Sigmund Freud (1856–1939) is universally considered the ‘‘father’’ of psychoanalysis, and many date the birth of psychoanalytic theory from the 1899 publication of The Interpretation of Dreams (copyright 1900). Although Freudian theory, since its inception, has been relentlessly attacked from all sides, critics and proponents alike agree that Freud’s ideas have exerted a profound influence on twentieth-century thought and culture.
Throughout The Interpretation of Dreams, Freud analyzes his own dreams as examples to prove his new theory of the psychology of dreams. Freud makes a distinction between the ‘‘manifest,’’ or surface-level, dream content and the ‘‘latent,’’ or unconscious, ‘‘dream thoughts’’ expressed through the special ‘‘language’’ of dreams. He posits that all dreams represent the fulfillment of a wish on the part of the dreamer and maintains that even anxiety dreams and nightmares are expressions of unconscious desires. Freud explains that the process of ‘‘censorship’’ in dreams causes a ‘‘distortion’’ of the dream content; thus, what appears to be trivial nonsense in a dream, can, through the process of analysis, be shown to express a coherent set of ideas. The ‘‘dream work’’ is the process by which the mind condenses, distorts, and translates ‘‘dream thoughts’’ into dream content. Freud proposes that the ultimate value of dream analysis may be in revealing the hidden workings of the unconscious mind.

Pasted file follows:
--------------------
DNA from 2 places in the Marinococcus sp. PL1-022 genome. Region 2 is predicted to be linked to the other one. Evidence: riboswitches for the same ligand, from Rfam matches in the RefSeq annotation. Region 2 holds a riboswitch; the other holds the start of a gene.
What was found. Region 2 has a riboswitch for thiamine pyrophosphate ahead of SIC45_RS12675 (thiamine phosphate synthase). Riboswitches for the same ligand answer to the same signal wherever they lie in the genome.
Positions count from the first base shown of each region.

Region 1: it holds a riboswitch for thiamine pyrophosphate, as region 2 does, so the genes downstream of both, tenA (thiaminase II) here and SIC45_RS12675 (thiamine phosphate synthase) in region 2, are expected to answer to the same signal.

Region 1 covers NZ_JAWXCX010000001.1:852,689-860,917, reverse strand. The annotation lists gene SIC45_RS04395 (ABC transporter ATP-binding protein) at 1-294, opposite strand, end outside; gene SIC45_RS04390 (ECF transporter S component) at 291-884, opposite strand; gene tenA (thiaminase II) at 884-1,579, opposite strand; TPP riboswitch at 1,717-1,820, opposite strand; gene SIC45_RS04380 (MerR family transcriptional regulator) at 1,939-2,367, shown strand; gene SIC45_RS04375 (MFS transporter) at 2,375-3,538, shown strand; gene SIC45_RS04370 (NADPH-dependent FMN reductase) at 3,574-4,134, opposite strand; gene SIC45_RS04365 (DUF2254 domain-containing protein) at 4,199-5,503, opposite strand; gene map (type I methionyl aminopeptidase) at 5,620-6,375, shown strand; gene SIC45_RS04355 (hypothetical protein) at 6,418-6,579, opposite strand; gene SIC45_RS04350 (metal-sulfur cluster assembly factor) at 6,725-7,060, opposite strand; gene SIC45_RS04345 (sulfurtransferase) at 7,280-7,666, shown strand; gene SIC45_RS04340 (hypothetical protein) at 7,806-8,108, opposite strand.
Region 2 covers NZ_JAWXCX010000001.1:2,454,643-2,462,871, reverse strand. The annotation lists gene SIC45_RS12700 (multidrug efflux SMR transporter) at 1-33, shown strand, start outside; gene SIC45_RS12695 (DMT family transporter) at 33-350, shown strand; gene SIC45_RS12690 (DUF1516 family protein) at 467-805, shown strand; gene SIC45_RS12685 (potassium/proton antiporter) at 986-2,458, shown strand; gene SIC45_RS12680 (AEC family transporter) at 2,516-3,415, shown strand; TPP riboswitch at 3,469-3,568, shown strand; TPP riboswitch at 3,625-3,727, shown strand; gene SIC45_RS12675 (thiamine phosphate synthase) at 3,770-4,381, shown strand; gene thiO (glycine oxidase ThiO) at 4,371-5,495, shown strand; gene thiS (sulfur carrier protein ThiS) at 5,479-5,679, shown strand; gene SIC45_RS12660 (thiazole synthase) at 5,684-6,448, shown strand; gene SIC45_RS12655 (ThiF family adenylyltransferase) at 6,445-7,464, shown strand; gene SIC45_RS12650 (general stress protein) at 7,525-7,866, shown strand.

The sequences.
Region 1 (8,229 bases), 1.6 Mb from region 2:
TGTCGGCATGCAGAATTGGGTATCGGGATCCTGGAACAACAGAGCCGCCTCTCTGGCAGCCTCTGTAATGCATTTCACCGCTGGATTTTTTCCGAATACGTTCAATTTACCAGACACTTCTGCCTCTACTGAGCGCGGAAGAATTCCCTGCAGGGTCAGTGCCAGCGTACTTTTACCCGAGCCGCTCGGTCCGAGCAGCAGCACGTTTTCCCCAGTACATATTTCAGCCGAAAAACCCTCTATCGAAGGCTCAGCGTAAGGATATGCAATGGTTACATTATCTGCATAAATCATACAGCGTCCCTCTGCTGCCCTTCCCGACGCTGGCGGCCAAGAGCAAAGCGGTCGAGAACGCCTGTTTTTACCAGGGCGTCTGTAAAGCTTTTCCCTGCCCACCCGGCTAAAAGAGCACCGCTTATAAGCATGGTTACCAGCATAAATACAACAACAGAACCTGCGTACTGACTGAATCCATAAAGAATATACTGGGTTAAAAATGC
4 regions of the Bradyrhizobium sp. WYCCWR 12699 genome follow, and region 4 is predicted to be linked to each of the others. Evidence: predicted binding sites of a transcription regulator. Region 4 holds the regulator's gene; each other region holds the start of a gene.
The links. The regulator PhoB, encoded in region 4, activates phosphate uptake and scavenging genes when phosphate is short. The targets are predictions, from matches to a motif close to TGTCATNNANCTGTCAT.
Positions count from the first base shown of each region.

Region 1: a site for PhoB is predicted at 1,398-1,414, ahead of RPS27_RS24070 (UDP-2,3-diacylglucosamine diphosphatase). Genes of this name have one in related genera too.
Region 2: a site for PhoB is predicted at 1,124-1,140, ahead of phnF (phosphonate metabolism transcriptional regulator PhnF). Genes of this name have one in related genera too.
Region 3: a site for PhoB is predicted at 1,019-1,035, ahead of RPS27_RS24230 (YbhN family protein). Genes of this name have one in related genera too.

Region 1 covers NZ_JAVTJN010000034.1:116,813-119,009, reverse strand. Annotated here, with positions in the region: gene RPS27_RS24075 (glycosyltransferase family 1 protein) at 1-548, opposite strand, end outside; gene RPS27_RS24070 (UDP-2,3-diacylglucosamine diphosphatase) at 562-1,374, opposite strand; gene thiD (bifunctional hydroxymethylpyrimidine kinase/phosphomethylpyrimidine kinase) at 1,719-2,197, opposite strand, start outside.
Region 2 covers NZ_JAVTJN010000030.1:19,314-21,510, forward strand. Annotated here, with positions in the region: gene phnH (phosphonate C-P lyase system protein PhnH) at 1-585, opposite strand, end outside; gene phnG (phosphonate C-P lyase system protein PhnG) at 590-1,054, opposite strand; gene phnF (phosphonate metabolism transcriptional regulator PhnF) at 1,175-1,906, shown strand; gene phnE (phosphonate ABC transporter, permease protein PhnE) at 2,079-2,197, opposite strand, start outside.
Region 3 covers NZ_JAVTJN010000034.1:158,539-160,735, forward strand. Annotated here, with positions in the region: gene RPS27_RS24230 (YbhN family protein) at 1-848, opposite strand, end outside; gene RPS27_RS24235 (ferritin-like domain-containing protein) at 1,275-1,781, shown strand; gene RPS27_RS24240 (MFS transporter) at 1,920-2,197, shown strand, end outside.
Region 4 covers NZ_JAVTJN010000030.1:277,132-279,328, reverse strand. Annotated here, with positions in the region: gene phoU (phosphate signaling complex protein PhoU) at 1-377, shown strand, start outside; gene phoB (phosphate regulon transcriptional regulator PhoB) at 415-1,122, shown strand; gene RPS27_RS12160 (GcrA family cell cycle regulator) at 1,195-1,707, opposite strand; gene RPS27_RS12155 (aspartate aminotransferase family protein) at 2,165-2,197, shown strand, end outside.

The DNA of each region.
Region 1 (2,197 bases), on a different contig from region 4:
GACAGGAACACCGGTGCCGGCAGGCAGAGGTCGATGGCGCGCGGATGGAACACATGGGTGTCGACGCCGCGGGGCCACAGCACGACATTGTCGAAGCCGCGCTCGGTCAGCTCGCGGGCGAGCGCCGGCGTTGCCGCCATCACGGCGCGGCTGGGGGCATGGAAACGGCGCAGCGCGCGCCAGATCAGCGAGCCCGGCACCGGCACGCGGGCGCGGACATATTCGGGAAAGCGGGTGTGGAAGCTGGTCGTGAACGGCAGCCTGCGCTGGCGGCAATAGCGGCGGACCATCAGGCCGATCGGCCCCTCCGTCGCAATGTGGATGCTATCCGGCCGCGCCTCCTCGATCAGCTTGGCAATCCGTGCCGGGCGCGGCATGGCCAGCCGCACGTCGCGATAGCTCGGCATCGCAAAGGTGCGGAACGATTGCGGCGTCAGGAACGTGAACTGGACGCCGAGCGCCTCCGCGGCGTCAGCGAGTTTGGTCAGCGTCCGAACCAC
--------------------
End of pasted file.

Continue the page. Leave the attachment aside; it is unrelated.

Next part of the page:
The Interpretation of Dreams presents Freud’s early theories in regard to the nature of the unconscious dream psychology, the significance of childhood experiences, the psychic process of ‘‘censorship,’’ the ‘‘hieroglyphic’’ language of dreams, and the method he called ‘‘psychoanalysis.’’